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Insight into Role of Selection in the Evolution of Polyglutamine Tracts in Humans

By Hongwei Li (17402), Jing Liu (38537), Keliang Wu (147828) and Yuan Chen (9740)


<div><p>Glutamine tandem repeats are common in eukaryotic proteins. Although some studies have proposed that replication slippage plays an important role in shaping these repeats, the role of natural selection in glutamine tandem repeat evolution is somewhat unclear. In this study, we identified all of the glutamine tandem repeats containing four or more glutamines in human proteins and then estimated the nonsynonymous (<em>d<sub>N</sub></em>) and synonymous (<em>d<sub>S</sub></em>) substitution rates for the regions flanking the glutamine tandem repeats and the proteins containing them. The results indicated that most of the proteins containing polyglutamine (polyQ) tracts of four or more glutamines have undergone purifying selection, and that the purifying selection for the regions flanking the repeats is weaker. Additionally, we observed that the conserved repeats were under stronger selection constraints than the nonconserved repeats. Interestingly, we found that there was a higher level of purifying selection for the regions flanking the polyQ tracts encoded by pure CAG codons compared with those encoded by mixed codons. Based on our findings, we propose that selection has played a more important role than was previously speculated in constraining the expansion of polyQ tracts encoded by pure codons.</p> </div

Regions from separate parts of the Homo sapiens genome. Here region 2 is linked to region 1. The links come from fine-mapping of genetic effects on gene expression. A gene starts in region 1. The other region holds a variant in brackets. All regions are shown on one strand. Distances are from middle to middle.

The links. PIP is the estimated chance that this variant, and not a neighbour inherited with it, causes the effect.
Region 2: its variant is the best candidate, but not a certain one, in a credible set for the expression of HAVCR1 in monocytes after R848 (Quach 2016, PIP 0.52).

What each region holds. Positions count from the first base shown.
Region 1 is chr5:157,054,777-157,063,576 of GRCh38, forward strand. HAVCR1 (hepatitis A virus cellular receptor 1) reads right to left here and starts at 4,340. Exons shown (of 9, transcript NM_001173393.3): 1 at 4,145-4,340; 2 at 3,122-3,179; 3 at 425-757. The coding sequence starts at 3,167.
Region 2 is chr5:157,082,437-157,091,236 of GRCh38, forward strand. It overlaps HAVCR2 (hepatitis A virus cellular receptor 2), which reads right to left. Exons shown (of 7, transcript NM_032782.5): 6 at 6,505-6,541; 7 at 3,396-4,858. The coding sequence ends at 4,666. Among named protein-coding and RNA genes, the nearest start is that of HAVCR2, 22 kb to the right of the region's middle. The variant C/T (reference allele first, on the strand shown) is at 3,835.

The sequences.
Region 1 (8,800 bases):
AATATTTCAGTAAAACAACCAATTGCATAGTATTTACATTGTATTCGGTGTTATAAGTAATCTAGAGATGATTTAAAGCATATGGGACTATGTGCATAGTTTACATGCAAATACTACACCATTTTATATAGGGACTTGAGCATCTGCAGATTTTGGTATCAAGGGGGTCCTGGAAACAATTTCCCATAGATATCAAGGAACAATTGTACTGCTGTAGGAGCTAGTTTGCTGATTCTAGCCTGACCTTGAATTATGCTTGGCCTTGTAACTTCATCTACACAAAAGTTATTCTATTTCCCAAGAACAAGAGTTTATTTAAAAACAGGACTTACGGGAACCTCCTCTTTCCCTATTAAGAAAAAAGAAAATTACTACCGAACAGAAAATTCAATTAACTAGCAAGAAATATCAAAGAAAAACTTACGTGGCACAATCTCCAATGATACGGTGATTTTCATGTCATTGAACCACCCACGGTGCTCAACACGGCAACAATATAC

Topics: Biochemistry, Genetics, Evolutionary Biology, Chemistry, polyglutamine, tracts, humans
Year: 2012
DOI identifier: 10.1371/journal.pone.0041167
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Provided by: FigShare
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